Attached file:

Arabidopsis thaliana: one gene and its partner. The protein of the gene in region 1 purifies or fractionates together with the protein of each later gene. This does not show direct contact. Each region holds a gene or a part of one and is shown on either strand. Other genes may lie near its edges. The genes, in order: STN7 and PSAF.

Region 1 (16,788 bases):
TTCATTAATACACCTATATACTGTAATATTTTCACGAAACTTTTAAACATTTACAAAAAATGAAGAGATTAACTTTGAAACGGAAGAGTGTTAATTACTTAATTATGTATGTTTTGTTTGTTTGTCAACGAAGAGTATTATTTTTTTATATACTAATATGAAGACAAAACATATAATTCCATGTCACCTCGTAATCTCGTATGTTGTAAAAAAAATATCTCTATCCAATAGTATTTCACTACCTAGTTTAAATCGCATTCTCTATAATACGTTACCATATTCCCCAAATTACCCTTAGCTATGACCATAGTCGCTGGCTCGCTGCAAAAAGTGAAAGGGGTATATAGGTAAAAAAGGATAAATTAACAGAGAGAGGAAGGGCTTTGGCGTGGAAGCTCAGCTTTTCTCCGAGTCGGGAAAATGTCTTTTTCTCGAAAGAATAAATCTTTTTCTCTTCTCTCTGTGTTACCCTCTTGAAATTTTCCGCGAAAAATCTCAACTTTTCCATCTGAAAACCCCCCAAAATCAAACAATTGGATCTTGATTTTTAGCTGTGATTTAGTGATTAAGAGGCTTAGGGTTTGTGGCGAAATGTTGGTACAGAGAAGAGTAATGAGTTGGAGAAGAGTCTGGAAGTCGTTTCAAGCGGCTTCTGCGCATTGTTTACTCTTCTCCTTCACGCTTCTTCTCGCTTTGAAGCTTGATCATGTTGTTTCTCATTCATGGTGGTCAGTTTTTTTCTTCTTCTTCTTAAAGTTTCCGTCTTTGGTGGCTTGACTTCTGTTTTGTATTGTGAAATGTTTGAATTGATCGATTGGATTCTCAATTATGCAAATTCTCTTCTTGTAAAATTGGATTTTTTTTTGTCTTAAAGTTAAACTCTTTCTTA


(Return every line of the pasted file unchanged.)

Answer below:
Arabidopsis thaliana: one gene and its partner. The protein of the gene in region 1 purifies or fractionates together with the protein of each later gene. This does not show direct contact. Each region holds a gene or a part of one and is shown on either strand. Other genes may lie near its edges. The genes, in order: STN7 and PSAF.

Region 1 (16,788 bases):
TTCATTAATACACCTATATACTGTAATATTTTCACGAAACTTTTAAACATTTACAAAAAATGAAGAGATTAACTTTGAAACGGAAGAGTGTTAATTACTTAATTATGTATGTTTTGTTTGTTTGTCAACGAAGAGTATTATTTTTTTATATACTAATATGAAGACAAAACATATAATTCCATGTCACCTCGTAATCTCGTATGTTGTAAAAAAAATATCTCTATCCAATAGTATTTCACTACCTAGTTTAAATCGCATTCTCTATAATACGTTACCATATTCCCCAAATTACCCTTAGCTATGACCATAGTCGCTGGCTCGCTGCAAAAAGTGAAAGGGGTATATAGGTAAAAAAGGATAAATTAACAGAGAGAGGAAGGGCTTTGGCGTGGAAGCTCAGCTTTTCTCCGAGTCGGGAAAATGTCTTTTTCTCGAAAGAATAAATCTTTTTCTCTTCTCTCTGTGTTACCCTCTTGAAATTTTCCGCGAAAAATCTCAACTTTTCCATCTGAAAACCCCCCAAAATCAAACAATTGGATCTTGATTTTTAGCTGTGATTTAGTGATTAAGAGGCTTAGGGTTTGTGGCGAAATGTTGGTACAGAGAAGAGTAATGAGTTGGAGAAGAGTCTGGAAGTCGTTTCAAGCGGCTTCTGCGCATTGTTTACTCTTCTCCTTCACGCTTCTTCTCGCTTTGAAGCTTGATCATGTTGTTTCTCATTCATGGTGGTCAGTTTTTTTCTTCTTCTTCTTAAAGTTTCCGTCTTTGGTGGCTTGACTTCTGTTTTGTATTGTGAAATGTTTGAATTGATCGATTGGATTCTCAATTATGCAAATTCTCTTCTTGTAAAATTGGATTTTTTTTTGTCTTAAAGTTAAACTCTTTCTTA